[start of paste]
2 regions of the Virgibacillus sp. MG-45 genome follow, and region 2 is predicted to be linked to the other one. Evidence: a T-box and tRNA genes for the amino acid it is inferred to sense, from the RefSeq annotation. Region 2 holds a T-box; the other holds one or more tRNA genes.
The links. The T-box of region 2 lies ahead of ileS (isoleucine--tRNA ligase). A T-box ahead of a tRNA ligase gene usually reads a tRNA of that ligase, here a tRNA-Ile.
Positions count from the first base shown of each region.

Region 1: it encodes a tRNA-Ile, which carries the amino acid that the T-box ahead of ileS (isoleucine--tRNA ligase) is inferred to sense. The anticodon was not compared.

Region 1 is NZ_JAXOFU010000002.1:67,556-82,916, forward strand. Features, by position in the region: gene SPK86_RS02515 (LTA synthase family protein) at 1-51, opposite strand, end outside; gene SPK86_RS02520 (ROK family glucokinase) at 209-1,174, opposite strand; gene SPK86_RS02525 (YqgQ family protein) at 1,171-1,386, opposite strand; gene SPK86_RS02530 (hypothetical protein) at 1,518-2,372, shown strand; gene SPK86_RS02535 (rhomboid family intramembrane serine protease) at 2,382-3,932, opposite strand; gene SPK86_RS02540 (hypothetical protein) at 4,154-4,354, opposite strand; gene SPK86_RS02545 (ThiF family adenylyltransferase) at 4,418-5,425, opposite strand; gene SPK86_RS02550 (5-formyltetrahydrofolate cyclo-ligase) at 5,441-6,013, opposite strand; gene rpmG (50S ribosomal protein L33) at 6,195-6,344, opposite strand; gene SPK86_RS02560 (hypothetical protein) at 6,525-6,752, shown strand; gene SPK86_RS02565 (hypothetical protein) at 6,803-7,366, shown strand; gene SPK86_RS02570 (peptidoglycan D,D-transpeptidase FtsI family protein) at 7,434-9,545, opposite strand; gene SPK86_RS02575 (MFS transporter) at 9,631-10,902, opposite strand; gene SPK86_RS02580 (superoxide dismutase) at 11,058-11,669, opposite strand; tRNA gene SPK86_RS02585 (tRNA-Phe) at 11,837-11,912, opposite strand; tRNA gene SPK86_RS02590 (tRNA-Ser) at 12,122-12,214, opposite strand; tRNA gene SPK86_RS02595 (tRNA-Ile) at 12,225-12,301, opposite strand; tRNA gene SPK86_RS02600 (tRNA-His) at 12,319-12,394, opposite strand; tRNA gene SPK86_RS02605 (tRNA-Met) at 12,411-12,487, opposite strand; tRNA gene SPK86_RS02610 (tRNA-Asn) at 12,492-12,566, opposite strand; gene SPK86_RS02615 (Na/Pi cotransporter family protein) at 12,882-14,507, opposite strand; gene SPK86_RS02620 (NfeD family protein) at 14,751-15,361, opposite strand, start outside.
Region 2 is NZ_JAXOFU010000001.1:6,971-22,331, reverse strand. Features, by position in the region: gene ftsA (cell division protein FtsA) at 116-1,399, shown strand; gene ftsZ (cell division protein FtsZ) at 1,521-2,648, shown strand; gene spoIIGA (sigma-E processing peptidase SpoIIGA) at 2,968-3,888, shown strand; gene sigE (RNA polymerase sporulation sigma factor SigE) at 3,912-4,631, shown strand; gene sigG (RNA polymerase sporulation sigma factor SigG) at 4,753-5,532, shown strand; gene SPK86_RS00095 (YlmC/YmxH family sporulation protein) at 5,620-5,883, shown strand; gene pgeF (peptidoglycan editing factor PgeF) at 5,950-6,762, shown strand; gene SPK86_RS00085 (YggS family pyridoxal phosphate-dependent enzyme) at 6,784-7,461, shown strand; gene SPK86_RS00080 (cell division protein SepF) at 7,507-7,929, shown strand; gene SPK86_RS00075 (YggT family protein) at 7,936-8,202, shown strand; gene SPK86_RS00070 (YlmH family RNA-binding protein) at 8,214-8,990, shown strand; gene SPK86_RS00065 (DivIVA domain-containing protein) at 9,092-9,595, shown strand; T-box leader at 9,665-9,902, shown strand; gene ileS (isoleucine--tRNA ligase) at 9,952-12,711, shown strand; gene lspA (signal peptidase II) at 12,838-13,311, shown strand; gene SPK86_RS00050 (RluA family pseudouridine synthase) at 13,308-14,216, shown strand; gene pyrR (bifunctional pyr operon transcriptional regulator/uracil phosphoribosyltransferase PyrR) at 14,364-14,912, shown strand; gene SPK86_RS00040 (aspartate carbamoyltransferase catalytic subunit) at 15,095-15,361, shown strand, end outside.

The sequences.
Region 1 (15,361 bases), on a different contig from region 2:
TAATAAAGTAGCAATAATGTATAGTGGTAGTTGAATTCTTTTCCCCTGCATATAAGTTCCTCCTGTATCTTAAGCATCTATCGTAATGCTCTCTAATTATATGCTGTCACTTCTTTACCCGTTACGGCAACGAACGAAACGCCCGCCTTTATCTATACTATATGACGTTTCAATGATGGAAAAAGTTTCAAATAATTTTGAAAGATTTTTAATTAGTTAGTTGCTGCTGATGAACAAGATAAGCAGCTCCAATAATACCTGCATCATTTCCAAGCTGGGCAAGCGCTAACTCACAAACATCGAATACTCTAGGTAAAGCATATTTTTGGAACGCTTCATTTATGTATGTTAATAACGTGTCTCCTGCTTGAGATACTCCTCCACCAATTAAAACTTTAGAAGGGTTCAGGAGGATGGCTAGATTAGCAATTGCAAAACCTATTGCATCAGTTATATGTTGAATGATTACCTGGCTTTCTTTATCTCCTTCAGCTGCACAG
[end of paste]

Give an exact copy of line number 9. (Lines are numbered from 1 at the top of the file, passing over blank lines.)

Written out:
TAATAAAGTAGCAATAATGTATAGTGGTAGTTGAATTCTTTTCCCCTGCATATAAGTTCCTCCTGTATCTTAAGCATCTATCGTAATGCTCTCTAATTATATGCTGTCACTTCTTTACCCGTTACGGCAACGAACGAAACGCCCGCCTTTATCTATACTATATGACGTTTCAATGATGGAAAAAGTTTCAAATAATTTTGAAAGATTTTTAATTAGTTAGTTGCTGCTGATGAACAAGATAAGCAGCTCCAATAATACCTGCATCATTTCCAAGCTGGGCAAGCGCTAACTCACAAACATCGAATACTCTAGGTAAAGCATATTTTTGGAACGCTTCATTTATGTATGTTAATAACGTGTCTCCTGCTTGAGATACTCCTCCACCAATTAAAACTTTAGAAGGGTTCAGGAGGATGGCTAGATTAGCAATTGCAAAACCTATTGCATCAGTTATATGTTGAATGATTACCTGGCTTTCTTTATCTCCTTCAGCTGCACAG